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The rising cost of health care has become one of the largest sources of stress on American household budgets in the 21st century. More than one-quarter of Americans report problems paying medical bills in the past year, and many are sacrificing spending on basic necessities like food and clothing to pay medical bills. It’s no wonder that nearly 70% of Americans want lawmakers to make reducing health care costs a top priority.

Congress has gotten the message and is finally starting to work on surprise medical bills and prescription drug costs.

But there’s a hidden piece of the cost conundrum. Not only are health care costs robbing families, they’re also robbing states of the ability to invest in the suite of vital community conditions which together have a powerful effect on health. Just as American household budgets are being squeezed, rising health care costs are forcing states to tighten their belts and spend less on conditions that should be necessities, such as stable incomes, good education, clean air and water, stable and affordable housing, and safe neighborhoods — all of which contribute to health.


Take California. As we write in a report published Tuesday, the state’s spending on health care since 2007 — including Medi-Cal (its Medicaid program), health care for state employees and retirees, and health care for those incarcerated — grew by 146 percent, while spending on community conditions increased by just 39%. In 2007, for every dollar the state spent on health care, it spent $1.22 on social services, public health, and environmental protection. Today, that ratio is reversed and it now spends just $0.68 on those community conditions for every dollar spent on health care.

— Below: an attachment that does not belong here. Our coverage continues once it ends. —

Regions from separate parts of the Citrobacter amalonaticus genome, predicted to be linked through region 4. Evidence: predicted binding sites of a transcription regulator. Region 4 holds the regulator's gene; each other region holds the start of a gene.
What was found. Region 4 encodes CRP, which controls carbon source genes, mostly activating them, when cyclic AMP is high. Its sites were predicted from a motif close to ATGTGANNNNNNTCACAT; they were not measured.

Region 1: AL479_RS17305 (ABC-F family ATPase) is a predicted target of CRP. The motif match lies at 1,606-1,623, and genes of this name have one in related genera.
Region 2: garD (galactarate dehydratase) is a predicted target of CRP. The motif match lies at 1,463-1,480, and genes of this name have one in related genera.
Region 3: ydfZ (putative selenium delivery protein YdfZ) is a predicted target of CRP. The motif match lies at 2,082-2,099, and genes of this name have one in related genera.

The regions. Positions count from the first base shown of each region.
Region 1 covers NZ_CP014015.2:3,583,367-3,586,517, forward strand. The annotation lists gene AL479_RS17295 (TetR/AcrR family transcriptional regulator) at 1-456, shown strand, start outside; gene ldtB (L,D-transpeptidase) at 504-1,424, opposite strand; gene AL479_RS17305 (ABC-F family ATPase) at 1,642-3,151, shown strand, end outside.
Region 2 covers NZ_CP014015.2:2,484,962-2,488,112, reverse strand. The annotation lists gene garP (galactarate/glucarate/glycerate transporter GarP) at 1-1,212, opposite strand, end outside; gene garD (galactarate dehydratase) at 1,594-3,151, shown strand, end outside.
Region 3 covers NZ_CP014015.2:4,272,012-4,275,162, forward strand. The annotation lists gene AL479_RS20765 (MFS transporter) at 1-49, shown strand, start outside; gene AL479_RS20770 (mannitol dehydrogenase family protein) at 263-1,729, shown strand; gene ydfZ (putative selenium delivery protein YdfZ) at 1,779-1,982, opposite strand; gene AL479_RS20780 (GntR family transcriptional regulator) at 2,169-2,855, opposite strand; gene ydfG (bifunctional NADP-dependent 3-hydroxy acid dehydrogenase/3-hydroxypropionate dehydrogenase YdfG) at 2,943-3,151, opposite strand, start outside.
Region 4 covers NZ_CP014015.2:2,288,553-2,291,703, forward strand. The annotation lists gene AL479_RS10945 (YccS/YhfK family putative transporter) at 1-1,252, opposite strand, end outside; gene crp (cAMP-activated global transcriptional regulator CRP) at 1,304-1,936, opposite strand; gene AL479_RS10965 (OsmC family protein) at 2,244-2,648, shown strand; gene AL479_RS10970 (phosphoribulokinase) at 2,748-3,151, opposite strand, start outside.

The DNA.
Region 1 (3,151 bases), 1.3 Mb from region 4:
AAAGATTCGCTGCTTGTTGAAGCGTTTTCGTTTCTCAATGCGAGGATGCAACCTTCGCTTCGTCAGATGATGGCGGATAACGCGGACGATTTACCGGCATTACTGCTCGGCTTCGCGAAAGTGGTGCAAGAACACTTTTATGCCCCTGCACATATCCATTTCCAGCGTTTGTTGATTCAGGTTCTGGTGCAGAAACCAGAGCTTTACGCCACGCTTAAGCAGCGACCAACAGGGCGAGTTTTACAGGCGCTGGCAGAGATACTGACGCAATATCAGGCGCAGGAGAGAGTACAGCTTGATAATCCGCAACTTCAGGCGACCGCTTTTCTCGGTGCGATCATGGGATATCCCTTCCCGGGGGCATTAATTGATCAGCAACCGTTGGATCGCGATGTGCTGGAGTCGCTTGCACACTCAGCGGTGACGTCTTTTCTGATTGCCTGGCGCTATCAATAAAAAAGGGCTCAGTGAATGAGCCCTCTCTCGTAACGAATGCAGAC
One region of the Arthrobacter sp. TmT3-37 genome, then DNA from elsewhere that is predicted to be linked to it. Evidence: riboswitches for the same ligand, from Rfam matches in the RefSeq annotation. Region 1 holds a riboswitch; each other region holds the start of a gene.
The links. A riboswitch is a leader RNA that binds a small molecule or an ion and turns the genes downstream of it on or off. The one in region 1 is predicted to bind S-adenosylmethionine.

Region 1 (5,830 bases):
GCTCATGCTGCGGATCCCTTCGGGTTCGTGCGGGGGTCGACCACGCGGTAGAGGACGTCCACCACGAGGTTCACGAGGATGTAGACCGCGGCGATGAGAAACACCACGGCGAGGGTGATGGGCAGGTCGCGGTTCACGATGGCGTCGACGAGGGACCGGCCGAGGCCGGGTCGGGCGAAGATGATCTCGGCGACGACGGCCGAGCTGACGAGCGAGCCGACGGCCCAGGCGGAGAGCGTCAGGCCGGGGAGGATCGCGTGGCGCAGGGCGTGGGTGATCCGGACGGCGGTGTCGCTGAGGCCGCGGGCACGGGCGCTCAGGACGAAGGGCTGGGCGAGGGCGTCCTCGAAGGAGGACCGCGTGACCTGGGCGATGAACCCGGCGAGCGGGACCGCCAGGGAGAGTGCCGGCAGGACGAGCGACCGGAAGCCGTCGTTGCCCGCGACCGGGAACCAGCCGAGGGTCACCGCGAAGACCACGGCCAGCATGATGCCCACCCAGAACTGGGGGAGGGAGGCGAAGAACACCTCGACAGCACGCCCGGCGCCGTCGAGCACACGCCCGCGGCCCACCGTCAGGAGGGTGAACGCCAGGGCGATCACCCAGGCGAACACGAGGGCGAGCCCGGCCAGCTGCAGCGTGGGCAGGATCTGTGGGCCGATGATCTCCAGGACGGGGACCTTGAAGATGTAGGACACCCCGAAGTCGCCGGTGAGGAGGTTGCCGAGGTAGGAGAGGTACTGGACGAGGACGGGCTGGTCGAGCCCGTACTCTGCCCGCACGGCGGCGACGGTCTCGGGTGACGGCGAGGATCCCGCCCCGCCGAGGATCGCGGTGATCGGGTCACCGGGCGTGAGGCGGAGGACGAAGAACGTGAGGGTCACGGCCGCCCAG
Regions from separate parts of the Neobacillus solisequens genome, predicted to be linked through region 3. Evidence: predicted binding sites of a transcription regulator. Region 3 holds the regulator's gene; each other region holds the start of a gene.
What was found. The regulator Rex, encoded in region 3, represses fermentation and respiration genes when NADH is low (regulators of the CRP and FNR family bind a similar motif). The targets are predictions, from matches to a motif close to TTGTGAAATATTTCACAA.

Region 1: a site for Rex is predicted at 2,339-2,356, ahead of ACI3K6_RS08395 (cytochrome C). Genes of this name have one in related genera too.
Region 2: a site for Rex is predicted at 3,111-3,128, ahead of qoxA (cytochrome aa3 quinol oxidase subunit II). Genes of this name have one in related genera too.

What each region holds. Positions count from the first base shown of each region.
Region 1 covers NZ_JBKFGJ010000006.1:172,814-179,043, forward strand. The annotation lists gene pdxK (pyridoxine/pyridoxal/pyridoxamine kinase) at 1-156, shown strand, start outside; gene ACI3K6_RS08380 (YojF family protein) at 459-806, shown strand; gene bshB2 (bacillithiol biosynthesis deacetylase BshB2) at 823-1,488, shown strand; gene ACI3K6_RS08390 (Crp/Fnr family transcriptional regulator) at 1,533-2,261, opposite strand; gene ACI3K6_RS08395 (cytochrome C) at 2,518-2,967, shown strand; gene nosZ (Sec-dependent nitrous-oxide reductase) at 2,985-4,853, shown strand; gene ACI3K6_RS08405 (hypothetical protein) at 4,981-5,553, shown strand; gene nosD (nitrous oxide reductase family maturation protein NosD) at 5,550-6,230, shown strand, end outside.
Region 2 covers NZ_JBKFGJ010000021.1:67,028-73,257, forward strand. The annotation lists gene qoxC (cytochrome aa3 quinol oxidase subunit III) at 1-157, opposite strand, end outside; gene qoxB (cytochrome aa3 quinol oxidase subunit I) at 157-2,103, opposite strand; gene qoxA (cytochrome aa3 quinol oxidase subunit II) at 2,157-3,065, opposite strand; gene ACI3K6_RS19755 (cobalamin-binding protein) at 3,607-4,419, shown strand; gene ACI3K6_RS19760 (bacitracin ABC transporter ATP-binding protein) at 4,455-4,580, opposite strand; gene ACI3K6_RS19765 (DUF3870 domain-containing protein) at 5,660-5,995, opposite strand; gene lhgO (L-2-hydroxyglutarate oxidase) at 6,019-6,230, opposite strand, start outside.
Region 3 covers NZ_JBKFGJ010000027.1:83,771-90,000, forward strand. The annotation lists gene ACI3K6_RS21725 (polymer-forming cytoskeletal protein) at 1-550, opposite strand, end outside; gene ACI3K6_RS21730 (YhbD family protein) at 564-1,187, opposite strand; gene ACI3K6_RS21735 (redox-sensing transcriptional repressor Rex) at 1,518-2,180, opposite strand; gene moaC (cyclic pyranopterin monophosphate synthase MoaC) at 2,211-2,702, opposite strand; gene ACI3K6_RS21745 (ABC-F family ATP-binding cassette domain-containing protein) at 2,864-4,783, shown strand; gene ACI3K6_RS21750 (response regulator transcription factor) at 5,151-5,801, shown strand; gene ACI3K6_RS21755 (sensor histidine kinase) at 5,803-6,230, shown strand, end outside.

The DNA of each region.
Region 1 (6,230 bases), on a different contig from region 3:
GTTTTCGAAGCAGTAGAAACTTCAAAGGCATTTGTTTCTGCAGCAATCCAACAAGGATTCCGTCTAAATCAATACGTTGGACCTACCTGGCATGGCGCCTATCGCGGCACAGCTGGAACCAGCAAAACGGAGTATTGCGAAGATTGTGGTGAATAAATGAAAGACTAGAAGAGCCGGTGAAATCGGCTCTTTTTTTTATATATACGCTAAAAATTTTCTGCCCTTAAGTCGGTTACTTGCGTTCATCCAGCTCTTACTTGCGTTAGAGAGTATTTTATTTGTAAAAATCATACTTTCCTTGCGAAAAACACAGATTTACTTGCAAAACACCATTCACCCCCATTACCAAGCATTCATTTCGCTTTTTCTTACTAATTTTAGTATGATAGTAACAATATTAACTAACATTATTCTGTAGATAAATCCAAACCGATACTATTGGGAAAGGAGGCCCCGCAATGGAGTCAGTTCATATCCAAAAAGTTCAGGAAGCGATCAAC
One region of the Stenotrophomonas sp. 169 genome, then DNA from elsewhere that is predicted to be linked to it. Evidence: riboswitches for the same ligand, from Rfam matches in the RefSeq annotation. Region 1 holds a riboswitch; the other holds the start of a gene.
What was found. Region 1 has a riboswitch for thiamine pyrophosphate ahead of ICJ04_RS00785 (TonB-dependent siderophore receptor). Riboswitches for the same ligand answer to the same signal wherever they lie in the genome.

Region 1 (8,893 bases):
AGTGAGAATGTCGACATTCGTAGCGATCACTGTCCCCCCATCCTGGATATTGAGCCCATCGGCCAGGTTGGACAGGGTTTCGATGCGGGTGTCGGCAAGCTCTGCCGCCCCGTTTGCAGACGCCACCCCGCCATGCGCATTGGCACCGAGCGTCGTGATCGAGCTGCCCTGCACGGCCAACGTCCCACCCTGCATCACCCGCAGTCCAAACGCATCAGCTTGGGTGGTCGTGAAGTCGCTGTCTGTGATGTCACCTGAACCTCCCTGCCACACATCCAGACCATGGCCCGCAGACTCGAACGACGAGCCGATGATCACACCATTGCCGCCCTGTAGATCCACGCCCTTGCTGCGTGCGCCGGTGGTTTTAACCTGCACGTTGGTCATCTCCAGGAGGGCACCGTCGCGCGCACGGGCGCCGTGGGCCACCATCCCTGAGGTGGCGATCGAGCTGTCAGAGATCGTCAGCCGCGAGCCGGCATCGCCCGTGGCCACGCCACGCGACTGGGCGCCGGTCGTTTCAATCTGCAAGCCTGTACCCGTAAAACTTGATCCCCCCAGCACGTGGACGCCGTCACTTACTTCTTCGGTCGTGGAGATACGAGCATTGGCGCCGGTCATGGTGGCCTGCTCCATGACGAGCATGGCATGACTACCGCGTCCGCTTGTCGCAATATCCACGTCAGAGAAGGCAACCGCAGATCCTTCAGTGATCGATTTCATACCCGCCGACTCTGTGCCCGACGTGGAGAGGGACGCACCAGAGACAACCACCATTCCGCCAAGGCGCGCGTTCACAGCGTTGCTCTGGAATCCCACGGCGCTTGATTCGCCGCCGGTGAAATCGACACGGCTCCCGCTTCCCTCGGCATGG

The vast extent of California’s rising health care spending is due to its laudable expansion of Medi-Cal — a critically important yet costly initiative. But another source of health care inflation is the massive waste found throughout system. National estimates for health care waste — which includes inflated prices, low-value care, poor care coordination, and administrative complexity — amount to 18% to 37% of total spending. In California, that amounts to $20 billion to $44 billion in state spending annually.


The fact that California’s health care bills are squeezing the state’s ability to invest in community conditions sets up a vicious cycle. As investments in community conditions lag, millions of Californians have limited access to good education, clean air, stable housing, and healthful food. As a result, rates of infant mortality, diabetes, and other chronic health conditions are high, which serve to drive up the state’s medical bills.

In other words, as rising health care costs make it more difficult to invest in community conditions, more spending on medical treatment may be leading to worse health.

This problem is hardly exclusive to California. Nationwide, from 2008 to 2017, the proportion of state budgets devoted to health care rose from 20.5% to 29%, about one percentage point a year. According to the Government Accountability Office, state health expenditures are on track to overtake spending on all other expenditures in as few as 50 years from now.

The effect of these state-by-state trade-offs are playing out on a national level. Having put so many of our eggs into the health care basket, we are now seeing diminished life expectancy across the entire population, with alarming health disparities along economic and racial lines.